The Stevia Story

Filed under: General Health, Nutrition

Most of you long time readers are well aware of my dislike for artificial sweeteners. Whether they have been found to drastically alter gut flora (sucralose, in rats), are on the EPA’s new but unfinished list of potentially dangerous chemicals, increase risk of pre-term births and caused cancer in rats (aspartame) I am not a fan.

This is especially true since there other options that are not synthetically made in a lab and have been consumed by humans for possibly thousands of years. In this case, we are talking about stevia.

Stevia rebaudiana is a plant from South America that is native to Paraguay and has long been used by the indigenous people there to sweeten beverages and make tea. While most of us, myself included, use the word stevia to refer to the sweetener, this is in fact referring to the plant, of which only some components are actually sweet, called steviol glycosides.

Steviol glycosides are found in the leaves of the stevia plant, and each one has a unique flavor and level of sweetness. Rebaudioside A is the most common steviol glycoside used as a sweetener, is Generally Recognized As Safe (GRAS) in the US as a general purpose sweetener, and is is roughly 250-300 times sweeter than table sugar.

The literature on stevia and the different rebaudiosides are quite conclusive on declaring it to be safe for human consumption. In fact it would take 30 stevia packets to even reach the Acceptable Daily Intake, and the ADI is set to be about 100 times lower than the No Observed Effect Level. In laymans terms this means that even if you consume a virtual truckload of stevia there are no direct side effects that have been observed.

The moral of the story is that if you desire to sweeten a few things, coffee for example, stevia would be the best bet. In addition I recommend a protein powder sweetened with stevia rather than aspartame or sucralose.

Let me also wrap this up by pointing out that though I feel stevia is the best zero calorie sweetener out there, it is still wise to minimize consumption. In my mind training your body to adjust to the sweetness of real food is paramount in developing a good relationship with food. Always needing to sweeten your coffee, and your yogurt, and your tea, etc is a problem. Learning to enjoy how food tastes without sweetener makes a huge difference in tampering your sweet tooth and reducing cravings. This isn’t to say you can’t or shouldn’t sweeten anything, the point is simply to keep even the stevia intake reasonable.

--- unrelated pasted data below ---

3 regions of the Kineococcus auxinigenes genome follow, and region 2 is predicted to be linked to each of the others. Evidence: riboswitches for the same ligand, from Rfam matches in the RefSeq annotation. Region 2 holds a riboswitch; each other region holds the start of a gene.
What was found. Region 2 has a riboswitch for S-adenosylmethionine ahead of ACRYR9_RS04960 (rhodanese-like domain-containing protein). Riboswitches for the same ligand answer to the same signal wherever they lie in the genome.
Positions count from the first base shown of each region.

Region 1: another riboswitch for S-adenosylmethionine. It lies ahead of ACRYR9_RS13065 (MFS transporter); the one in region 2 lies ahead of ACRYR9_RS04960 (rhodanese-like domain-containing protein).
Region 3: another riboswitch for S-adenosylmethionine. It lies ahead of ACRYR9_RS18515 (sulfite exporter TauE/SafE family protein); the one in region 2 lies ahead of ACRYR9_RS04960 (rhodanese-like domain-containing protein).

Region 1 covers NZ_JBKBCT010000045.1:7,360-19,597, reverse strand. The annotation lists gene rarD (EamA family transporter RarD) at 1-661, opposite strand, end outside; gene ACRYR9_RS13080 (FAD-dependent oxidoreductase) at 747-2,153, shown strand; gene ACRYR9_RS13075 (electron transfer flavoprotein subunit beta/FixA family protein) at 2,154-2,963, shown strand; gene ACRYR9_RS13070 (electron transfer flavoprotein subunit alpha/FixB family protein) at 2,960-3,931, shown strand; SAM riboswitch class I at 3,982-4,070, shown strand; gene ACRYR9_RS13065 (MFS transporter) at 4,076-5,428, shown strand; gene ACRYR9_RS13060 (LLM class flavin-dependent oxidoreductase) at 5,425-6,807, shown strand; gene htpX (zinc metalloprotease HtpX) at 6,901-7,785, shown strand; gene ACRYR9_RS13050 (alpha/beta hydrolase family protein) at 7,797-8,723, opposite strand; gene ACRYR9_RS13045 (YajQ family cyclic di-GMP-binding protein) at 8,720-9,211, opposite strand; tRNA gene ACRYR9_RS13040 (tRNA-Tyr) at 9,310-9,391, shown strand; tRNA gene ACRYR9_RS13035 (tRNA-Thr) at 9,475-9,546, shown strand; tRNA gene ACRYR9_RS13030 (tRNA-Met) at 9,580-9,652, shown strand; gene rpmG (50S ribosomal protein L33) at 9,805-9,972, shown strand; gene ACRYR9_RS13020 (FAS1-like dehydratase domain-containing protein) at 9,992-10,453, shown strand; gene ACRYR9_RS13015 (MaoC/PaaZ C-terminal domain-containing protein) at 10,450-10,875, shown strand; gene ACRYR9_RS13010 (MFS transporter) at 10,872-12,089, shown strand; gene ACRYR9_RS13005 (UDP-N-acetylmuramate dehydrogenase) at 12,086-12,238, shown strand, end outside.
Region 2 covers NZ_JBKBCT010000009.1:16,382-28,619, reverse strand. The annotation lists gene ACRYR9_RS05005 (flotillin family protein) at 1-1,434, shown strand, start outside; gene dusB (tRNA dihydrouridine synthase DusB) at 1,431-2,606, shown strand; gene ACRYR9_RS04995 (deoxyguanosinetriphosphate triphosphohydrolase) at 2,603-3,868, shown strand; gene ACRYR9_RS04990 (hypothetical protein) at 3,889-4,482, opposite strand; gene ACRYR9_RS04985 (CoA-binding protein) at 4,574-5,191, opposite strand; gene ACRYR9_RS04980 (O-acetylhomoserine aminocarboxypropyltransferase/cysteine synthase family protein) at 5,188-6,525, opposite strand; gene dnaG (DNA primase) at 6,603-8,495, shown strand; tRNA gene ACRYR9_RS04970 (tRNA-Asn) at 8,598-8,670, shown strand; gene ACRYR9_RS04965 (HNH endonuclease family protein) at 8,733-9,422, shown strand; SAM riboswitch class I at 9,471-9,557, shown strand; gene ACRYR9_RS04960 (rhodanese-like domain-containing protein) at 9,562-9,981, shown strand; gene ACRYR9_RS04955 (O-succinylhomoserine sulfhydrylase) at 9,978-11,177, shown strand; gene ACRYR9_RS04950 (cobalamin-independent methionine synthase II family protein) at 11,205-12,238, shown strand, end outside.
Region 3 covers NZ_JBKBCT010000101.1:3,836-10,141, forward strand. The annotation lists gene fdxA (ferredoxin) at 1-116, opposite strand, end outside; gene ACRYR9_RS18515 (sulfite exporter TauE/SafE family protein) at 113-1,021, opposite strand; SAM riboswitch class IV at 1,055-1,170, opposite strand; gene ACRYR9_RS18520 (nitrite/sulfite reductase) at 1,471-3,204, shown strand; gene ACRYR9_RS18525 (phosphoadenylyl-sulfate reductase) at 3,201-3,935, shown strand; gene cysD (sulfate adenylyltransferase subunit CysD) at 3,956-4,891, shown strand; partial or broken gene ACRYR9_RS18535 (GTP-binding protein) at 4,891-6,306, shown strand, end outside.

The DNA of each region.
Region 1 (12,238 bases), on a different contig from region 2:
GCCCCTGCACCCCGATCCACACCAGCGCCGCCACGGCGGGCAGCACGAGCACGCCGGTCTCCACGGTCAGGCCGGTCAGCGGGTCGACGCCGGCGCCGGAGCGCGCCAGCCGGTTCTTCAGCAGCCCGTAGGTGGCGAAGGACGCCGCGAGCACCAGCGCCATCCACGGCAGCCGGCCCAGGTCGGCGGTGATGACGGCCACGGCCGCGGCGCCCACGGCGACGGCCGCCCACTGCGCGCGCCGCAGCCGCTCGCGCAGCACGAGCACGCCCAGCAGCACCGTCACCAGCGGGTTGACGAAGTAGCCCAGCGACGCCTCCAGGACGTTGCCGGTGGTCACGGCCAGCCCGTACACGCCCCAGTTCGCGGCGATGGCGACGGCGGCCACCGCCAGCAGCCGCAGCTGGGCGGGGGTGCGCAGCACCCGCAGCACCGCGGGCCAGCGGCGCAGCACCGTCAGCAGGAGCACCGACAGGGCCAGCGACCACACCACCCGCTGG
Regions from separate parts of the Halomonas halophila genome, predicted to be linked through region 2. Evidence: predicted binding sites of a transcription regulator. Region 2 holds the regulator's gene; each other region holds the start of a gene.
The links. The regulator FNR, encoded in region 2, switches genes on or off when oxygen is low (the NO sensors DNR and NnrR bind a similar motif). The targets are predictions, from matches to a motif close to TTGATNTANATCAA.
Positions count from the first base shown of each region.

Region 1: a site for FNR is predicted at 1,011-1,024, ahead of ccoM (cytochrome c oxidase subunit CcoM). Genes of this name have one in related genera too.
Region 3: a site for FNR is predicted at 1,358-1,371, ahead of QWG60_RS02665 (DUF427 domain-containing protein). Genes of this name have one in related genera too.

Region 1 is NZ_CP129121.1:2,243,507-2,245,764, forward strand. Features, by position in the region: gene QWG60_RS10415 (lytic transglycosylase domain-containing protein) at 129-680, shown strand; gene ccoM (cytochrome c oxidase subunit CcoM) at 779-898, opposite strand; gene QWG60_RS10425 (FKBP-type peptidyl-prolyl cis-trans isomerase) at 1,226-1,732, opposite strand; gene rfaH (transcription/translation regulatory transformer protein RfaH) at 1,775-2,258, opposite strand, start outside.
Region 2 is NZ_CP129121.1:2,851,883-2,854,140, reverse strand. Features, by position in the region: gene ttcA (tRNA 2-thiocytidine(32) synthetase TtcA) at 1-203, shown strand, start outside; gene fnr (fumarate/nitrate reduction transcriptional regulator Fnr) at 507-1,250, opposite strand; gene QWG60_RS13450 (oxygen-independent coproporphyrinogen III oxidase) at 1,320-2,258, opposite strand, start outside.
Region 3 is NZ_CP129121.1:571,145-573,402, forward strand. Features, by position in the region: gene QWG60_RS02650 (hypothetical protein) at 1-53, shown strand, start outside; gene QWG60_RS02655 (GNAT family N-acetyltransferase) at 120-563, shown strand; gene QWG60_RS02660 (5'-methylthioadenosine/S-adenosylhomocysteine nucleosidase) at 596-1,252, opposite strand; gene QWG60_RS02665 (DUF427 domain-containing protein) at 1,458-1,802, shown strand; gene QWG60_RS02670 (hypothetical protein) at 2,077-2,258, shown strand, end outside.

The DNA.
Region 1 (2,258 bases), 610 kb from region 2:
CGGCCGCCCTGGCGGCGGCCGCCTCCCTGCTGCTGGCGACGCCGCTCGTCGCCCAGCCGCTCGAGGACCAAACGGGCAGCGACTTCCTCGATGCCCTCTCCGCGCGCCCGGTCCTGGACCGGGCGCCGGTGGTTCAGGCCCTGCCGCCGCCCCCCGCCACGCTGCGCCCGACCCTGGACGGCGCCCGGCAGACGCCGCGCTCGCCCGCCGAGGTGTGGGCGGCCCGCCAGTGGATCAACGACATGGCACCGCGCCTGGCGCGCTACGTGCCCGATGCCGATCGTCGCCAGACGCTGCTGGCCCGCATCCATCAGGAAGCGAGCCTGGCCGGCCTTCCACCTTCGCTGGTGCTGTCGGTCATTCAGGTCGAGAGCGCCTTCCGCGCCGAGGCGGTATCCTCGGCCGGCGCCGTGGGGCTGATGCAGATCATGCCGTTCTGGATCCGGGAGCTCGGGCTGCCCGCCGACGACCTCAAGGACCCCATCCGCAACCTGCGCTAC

Check out the BSP Training & Nutrition Newsletter!

You will get immediate access to:

  1. Weekly updates and exclusive content.
  2. The 20-page report "The Truth About Saturated Fat & Cholesterol."
  3. Become more awesome!

Posted on September 30th, 2011 by Brian St. Pierre


  1. Jose Lopez Says:

    Hey Brian…just curious if Stevia causes any glucose spikes. I also read this article, what’s your take?

    I’m assuming for the amount one would be using per day, it wouldn’t be harmful…

  2. Brian St. Pierre Says:


    According to the literature no, the amount consumed on a daily basis by a reasonable person would not be harmful. The Joint FAO/WHO Expert Committee on Food Additives conducted a thorough review of the literature and determined that Reb A and other glycosides are safe for use in foods and beverages. It is perfectly safe for diabetics and does not affect blood sugar levels or insulin response.


  3. Will Says:


    Enjoyed the article. Are there are protein powders that use stevia that aren’t quite as expensive as Jay Robb’s? Also, a little off topic…because whey is basically a disguarded part of the process of making milk, do you think grass fed cows actually makes a major difference? Thanks

  4. The Home of BSP Training & Nutrition » Blog Archive » A New Protein Bar Option Says:

    [...] are sweetened with stevia, Lo Han Guo and erythritol.  Now some of you may have noticed that erythritol is a sugar alcohol, [...]

  5. Buy stevia Says:

    This is a great resource, Thank you so much for doing the research.

Leave a Reply

BSP Newsletter


Featured Product

Recent Posts





Copyright 2018 The Home of BSP Training & Nutrition.